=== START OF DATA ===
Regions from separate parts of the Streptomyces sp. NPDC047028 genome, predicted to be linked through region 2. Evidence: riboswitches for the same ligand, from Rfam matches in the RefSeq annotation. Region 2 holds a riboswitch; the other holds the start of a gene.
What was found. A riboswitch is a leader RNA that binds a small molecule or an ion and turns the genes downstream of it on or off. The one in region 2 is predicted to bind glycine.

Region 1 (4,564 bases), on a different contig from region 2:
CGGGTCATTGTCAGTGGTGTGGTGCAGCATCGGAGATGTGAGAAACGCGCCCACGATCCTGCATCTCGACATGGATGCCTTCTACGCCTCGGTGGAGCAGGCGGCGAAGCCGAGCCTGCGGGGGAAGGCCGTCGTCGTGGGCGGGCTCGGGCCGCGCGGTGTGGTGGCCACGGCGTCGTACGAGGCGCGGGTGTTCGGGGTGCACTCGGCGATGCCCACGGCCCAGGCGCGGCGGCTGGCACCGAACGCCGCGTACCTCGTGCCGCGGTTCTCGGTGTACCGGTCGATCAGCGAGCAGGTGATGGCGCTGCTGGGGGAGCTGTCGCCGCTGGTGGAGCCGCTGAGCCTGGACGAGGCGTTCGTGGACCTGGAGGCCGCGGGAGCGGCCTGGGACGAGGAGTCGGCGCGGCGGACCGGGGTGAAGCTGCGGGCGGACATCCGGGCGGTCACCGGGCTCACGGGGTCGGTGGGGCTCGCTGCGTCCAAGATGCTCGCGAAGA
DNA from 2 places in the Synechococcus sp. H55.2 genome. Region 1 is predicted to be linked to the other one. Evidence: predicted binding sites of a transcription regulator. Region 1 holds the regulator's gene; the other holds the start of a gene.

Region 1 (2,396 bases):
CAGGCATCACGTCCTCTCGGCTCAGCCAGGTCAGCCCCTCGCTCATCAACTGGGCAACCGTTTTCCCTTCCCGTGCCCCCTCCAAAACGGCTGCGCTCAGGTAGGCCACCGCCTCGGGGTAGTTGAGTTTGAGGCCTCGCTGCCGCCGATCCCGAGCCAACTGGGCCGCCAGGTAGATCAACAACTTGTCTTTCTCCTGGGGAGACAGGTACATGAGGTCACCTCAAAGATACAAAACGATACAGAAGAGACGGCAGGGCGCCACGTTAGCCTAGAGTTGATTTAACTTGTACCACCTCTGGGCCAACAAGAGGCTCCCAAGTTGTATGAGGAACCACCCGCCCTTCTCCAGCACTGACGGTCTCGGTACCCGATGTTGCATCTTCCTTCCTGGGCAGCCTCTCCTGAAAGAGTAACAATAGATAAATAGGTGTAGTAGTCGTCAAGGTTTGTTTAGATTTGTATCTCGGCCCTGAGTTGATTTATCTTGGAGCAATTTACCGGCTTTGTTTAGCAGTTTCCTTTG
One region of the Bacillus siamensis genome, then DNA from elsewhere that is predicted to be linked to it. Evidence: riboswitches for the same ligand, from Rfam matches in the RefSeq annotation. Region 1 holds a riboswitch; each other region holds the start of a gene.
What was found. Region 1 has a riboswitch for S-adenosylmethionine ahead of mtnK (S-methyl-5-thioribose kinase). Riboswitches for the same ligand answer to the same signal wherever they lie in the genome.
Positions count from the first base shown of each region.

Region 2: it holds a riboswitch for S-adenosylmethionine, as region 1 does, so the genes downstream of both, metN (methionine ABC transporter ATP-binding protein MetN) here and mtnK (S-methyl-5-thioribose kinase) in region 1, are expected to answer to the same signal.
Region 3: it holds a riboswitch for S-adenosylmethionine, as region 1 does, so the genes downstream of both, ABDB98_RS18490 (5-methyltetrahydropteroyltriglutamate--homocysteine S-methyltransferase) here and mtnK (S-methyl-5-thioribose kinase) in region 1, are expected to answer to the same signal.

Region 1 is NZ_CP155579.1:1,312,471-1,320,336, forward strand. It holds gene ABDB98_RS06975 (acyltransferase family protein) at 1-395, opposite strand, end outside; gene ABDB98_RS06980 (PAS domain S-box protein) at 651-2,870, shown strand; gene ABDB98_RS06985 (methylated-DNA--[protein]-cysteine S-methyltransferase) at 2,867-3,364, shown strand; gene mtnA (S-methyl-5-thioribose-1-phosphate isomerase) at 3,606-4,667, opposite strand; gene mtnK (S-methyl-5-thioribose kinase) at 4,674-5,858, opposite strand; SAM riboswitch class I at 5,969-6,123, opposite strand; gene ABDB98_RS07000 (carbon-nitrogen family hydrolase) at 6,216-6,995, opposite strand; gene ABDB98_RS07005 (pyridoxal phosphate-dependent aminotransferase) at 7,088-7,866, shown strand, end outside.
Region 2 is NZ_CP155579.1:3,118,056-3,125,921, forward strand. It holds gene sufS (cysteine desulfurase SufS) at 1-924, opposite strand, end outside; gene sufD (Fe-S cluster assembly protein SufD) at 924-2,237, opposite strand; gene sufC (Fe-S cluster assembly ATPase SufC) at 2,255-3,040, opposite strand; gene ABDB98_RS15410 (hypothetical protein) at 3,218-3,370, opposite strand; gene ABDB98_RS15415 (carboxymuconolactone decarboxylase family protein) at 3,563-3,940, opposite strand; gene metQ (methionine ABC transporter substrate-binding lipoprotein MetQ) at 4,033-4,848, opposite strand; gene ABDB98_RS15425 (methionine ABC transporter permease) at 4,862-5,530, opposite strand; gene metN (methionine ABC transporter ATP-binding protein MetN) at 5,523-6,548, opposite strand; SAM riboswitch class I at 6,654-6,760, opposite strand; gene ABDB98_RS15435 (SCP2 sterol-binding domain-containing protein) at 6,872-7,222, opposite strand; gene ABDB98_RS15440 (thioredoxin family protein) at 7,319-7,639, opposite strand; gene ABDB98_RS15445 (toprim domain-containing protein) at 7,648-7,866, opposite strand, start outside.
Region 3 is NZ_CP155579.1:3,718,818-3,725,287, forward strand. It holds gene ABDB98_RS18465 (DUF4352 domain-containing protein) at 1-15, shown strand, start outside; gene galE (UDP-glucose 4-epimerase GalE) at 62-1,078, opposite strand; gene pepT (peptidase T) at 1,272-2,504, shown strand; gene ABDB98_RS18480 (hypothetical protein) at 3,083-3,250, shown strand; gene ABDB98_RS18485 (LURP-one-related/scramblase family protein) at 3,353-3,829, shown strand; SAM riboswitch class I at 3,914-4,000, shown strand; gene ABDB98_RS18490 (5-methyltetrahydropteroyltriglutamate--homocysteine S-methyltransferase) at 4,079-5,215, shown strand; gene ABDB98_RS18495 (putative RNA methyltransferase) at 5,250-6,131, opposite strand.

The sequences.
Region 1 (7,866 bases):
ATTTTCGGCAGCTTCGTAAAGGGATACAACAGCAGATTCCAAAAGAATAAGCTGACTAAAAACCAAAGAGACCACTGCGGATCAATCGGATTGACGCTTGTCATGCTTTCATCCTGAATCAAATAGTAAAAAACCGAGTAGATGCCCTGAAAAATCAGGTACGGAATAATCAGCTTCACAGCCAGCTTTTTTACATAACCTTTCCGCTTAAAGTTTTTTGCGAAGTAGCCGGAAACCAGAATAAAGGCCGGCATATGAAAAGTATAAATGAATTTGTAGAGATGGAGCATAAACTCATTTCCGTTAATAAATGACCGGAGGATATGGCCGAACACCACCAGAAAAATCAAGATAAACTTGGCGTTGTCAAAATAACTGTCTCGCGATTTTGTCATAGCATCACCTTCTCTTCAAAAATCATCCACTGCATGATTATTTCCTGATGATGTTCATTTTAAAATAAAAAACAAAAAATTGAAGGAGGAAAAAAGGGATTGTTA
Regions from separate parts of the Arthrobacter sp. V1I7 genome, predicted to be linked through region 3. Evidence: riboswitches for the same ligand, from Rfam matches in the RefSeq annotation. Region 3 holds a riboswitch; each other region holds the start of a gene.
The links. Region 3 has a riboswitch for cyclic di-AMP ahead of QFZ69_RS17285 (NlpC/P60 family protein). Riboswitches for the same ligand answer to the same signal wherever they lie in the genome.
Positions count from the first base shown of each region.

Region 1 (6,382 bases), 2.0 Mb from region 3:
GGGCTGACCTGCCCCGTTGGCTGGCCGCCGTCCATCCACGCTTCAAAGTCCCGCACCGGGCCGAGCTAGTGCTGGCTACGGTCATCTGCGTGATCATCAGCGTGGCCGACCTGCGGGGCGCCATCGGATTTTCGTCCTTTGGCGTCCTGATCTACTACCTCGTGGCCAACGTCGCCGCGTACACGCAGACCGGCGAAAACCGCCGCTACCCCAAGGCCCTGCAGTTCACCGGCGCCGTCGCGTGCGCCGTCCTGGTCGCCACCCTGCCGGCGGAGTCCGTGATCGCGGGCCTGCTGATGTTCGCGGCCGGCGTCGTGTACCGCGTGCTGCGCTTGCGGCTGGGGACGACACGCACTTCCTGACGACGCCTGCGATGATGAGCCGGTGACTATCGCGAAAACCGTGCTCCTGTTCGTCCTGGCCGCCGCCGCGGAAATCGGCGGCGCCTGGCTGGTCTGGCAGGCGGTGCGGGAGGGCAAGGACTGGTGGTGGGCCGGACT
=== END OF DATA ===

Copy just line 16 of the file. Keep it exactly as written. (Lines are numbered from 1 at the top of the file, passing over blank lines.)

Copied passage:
The sequences.